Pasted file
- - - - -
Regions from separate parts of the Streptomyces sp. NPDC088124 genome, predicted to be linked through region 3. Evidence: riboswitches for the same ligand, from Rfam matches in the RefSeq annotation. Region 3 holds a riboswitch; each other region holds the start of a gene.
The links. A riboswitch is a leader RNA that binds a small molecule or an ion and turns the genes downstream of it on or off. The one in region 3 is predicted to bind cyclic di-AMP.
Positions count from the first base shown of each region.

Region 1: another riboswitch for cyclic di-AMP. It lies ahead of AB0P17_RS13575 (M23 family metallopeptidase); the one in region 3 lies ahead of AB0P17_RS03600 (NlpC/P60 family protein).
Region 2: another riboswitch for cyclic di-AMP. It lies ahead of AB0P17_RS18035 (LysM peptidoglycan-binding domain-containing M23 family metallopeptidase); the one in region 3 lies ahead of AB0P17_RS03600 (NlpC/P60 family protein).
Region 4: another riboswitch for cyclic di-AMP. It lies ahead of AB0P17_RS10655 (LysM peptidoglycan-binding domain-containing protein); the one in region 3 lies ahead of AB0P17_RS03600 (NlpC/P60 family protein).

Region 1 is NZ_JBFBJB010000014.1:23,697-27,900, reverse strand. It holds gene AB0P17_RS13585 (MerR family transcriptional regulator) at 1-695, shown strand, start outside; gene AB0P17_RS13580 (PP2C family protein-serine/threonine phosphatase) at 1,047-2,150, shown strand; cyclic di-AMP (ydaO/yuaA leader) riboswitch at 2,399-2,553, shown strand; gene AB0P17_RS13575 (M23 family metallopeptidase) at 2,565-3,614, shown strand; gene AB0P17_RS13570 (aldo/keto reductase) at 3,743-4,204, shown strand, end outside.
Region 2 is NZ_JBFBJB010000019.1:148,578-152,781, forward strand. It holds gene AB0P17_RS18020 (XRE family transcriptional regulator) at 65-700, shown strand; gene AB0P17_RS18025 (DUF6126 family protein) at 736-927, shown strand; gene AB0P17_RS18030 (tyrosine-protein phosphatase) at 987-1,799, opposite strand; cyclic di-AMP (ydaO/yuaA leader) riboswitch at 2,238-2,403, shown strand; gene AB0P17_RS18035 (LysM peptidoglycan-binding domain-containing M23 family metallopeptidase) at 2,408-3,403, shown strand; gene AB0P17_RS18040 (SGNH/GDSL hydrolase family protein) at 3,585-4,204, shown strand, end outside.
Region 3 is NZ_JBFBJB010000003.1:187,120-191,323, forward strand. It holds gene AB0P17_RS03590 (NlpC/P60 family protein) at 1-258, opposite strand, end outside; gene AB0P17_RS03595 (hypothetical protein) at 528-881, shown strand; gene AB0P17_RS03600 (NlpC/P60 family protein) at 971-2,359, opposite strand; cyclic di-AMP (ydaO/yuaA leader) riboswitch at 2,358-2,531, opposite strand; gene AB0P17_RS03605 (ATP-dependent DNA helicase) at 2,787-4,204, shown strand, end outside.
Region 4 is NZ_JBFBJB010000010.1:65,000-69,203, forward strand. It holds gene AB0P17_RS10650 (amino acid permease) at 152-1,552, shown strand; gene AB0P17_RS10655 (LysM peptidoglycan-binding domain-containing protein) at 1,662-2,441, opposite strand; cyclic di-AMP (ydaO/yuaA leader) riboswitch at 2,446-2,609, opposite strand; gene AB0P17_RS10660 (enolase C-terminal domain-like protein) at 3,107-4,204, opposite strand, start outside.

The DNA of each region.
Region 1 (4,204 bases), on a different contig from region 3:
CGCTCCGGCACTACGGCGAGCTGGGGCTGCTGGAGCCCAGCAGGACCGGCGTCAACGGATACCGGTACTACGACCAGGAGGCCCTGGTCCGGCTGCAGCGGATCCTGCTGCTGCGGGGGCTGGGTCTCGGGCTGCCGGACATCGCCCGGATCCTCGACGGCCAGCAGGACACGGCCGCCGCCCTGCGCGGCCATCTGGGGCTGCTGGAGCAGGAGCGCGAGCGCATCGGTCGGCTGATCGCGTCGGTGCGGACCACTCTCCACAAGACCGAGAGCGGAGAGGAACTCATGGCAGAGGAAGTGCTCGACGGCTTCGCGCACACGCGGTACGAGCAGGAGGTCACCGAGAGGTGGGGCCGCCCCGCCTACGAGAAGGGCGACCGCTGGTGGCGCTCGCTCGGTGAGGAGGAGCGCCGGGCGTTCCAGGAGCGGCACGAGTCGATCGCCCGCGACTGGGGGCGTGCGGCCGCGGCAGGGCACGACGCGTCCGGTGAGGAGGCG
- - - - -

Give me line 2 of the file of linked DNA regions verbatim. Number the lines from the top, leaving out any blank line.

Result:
The links. A riboswitch is a leader RNA that binds a small molecule or an ion and turns the genes downstream of it on or off. The one in region 3 is predicted to bind cyclic di-AMP.